This May, all across the Eastern United States, a very special event will occur. Brood X periodical cicadas—a 17-year species of cicadas—will emerge. These insects have now spent 17 years underground feeding on tree roots and waiting for the soil to warm to just the right temperature. Historically, the emergence of these insects has been in decline, so this year will be an important marker to determine the health of the brood overall.
Cicadas are harmless insects and provide food for all sorts of animals, but birds in particular. Their habit of emerging in force of numbers seems to have evolved as an evolutionary survival strategy.
Brook cicadas have one of the longest insect lifespans. The 13 or 17 years life cycle of these red-eyed insects is typically marked by their emergence from the soil. The cicada nymphs will head for tree branches to molt one final time, emerging as adults. This is when they begin singing their (extremely loud) songs. The song—which sounds like a very loud buzzing or screaming sound—can be heard until the very last of the adults has died and fallen to the forest floor. These songs bring the cicadas together to breed. The cicada life cycle has three stages: egg, nymph, and adult. Once the adults have joined to breed, the female cicadas will cut holes into tree branches and lay eggs inside. The eggs will remain there for six-to-ten weeks depending on the species of cicadas. Then tiny nymphs, about the size of a grain of rice, emerge and work their way down to the ground where they burrow for the next 13 or 17 years.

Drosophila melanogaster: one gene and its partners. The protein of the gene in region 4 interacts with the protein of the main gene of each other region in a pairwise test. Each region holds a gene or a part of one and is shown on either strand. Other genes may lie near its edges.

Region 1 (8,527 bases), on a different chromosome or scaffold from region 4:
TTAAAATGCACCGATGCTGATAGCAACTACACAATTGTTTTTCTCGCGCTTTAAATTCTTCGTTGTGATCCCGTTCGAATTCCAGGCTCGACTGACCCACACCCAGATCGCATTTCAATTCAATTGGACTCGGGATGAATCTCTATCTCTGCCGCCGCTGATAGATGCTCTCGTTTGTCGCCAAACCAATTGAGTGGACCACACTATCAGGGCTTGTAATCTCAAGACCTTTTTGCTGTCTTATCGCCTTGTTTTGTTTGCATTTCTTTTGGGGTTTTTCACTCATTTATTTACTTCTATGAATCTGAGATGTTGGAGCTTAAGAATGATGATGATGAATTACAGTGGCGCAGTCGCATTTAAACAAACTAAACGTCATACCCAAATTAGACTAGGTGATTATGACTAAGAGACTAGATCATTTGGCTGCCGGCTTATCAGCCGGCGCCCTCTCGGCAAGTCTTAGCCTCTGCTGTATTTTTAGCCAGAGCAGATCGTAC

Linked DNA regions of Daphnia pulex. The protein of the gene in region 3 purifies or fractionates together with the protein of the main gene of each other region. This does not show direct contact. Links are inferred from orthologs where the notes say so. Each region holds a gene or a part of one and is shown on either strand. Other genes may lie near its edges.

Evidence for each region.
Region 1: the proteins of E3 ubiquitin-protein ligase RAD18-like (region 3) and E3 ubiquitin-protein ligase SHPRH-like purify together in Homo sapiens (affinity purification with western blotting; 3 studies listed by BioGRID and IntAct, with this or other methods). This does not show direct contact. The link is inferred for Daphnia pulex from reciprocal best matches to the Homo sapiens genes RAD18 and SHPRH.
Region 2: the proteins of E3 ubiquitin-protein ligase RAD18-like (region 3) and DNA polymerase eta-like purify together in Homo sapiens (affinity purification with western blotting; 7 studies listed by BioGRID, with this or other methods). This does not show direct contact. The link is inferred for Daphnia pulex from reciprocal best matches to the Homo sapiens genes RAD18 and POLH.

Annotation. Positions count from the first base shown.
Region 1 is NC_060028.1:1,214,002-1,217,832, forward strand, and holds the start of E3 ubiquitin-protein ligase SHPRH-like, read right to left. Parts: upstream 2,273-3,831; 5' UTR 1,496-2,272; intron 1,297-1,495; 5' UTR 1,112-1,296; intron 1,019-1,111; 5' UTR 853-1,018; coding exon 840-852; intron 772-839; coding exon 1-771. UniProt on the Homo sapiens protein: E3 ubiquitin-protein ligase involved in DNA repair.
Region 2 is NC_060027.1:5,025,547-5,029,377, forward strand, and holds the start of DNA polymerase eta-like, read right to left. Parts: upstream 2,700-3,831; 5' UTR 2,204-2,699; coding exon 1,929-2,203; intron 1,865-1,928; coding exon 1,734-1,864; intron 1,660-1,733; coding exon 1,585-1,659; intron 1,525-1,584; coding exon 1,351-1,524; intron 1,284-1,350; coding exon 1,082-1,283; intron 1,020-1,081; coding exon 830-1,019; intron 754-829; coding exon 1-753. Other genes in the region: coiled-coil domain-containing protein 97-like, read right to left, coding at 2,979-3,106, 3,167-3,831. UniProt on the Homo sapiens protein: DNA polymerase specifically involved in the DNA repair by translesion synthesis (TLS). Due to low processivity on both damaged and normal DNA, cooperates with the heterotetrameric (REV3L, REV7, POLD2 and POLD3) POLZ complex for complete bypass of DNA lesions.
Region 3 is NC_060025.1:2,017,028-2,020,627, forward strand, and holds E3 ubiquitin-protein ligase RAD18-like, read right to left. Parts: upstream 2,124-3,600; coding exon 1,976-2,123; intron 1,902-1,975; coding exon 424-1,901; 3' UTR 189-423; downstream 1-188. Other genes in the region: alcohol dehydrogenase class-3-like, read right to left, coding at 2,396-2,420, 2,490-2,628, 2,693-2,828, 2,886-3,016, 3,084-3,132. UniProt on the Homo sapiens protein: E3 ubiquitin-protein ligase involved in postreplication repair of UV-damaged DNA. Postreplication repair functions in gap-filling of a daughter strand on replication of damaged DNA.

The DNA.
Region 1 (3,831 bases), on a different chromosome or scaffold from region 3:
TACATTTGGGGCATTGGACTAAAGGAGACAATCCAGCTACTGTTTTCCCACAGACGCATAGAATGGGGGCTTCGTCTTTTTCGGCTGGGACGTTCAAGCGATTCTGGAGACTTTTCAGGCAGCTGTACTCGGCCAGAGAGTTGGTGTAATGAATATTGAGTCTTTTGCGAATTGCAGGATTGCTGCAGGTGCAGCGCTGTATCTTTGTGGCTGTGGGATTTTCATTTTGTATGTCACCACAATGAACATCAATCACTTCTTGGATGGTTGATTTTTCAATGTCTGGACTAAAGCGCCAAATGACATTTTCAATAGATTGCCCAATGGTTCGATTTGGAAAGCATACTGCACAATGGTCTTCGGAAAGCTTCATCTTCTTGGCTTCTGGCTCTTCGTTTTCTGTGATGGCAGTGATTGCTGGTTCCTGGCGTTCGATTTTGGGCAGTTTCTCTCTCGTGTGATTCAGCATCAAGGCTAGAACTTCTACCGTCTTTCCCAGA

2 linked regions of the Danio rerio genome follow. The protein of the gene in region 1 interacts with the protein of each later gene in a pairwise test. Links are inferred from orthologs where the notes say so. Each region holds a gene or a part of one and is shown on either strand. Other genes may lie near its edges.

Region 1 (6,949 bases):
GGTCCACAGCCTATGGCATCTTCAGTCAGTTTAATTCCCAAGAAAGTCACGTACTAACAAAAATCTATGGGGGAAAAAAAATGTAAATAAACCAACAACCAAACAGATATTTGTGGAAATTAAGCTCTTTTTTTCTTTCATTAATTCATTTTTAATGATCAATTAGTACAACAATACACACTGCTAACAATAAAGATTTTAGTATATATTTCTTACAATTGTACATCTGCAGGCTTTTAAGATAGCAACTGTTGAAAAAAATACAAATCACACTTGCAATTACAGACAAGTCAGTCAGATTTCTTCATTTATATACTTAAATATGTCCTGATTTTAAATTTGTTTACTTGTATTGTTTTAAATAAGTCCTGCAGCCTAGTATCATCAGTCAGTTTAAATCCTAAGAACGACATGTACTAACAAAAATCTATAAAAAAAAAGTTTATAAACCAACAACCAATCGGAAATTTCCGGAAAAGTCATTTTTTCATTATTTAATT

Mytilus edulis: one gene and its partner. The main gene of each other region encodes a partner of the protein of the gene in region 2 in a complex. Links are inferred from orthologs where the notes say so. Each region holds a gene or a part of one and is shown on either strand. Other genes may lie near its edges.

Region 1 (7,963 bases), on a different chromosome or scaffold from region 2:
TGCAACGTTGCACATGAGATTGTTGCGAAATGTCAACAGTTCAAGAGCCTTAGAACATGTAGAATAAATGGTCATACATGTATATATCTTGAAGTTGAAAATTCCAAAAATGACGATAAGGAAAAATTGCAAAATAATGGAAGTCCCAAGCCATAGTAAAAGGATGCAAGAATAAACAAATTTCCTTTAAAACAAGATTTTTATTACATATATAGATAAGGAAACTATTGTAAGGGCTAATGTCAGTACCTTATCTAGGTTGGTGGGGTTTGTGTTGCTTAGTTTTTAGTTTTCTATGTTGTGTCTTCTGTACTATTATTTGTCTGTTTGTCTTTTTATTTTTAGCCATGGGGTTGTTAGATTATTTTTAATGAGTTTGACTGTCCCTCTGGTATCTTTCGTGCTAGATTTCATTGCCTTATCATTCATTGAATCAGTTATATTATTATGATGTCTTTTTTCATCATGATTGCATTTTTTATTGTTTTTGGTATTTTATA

Not all cicadas have such a long life cycle. 13-year cicadas and 17-year cicadas are called “periodic cicadas” or “brood cicadas” and have a long lifecycle while annual cicadas, as their name implies, only live for one year.
There are 15 different broods of cicadas, which means that nearly every year some of these cicadas will hatch out and sing their summery song. While no one knows for sure when the annual cicada emergence will happen, the American Museum of Natural History lists May 13th as a likely start date for cicada season. So keep your eyes and ears open and if we’re all lucky, we’ll have a strong cicada season this year! If you see cicadas and want to help out scientists studying them, you can report periodical cicadas using the Cicada Safari App, available on the Google Play Store or the Apple Store.